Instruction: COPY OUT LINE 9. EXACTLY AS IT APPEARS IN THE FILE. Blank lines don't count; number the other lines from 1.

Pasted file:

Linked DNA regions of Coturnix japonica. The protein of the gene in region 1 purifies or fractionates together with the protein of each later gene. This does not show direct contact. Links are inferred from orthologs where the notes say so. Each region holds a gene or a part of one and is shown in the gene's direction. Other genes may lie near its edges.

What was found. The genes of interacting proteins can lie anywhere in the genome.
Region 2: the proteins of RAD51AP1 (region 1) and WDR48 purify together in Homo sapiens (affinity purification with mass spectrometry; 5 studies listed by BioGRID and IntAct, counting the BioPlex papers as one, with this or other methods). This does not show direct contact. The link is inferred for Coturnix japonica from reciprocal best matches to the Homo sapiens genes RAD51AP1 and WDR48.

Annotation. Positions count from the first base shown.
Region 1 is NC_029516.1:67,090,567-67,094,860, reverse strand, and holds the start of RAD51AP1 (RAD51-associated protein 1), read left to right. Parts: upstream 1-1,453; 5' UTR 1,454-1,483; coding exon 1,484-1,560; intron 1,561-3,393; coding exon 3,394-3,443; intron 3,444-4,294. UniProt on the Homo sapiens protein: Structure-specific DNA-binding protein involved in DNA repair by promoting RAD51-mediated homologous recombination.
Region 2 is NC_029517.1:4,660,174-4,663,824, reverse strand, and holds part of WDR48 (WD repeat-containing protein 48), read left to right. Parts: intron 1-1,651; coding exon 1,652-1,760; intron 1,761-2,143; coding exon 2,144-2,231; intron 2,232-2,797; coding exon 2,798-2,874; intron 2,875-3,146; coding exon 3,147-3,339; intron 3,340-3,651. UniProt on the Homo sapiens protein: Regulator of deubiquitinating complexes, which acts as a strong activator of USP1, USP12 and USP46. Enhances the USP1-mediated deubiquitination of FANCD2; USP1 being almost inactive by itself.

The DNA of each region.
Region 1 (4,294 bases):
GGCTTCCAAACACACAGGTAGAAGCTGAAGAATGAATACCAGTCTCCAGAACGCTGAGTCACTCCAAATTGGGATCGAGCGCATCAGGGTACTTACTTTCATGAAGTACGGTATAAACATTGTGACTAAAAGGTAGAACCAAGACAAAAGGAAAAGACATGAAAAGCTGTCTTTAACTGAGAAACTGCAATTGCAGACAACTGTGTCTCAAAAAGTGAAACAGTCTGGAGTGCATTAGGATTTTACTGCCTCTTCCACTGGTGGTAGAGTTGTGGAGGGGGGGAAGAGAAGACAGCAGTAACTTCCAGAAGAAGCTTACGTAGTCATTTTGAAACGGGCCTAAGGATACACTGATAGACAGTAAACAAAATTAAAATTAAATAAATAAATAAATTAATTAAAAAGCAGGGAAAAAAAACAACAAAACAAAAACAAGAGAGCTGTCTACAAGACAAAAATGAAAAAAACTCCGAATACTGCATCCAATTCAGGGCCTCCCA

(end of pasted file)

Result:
GGCTTCCAAACACACAGGTAGAAGCTGAAGAATGAATACCAGTCTCCAGAACGCTGAGTCACTCCAAATTGGGATCGAGCGCATCAGGGTACTTACTTTCATGAAGTACGGTATAAACATTGTGACTAAAAGGTAGAACCAAGACAAAAGGAAAAGACATGAAAAGCTGTCTTTAACTGAGAAACTGCAATTGCAGACAACTGTGTCTCAAAAAGTGAAACAGTCTGGAGTGCATTAGGATTTTACTGCCTCTTCCACTGGTGGTAGAGTTGTGGAGGGGGGGAAGAGAAGACAGCAGTAACTTCCAGAAGAAGCTTACGTAGTCATTTTGAAACGGGCCTAAGGATACACTGATAGACAGTAAACAAAATTAAAATTAAATAAATAAATAAATTAATTAAAAAGCAGGGAAAAAAAACAACAAAACAAAAACAAGAGAGCTGTCTACAAGACAAAAATGAAAAAAACTCCGAATACTGCATCCAATTCAGGGCCTCCCA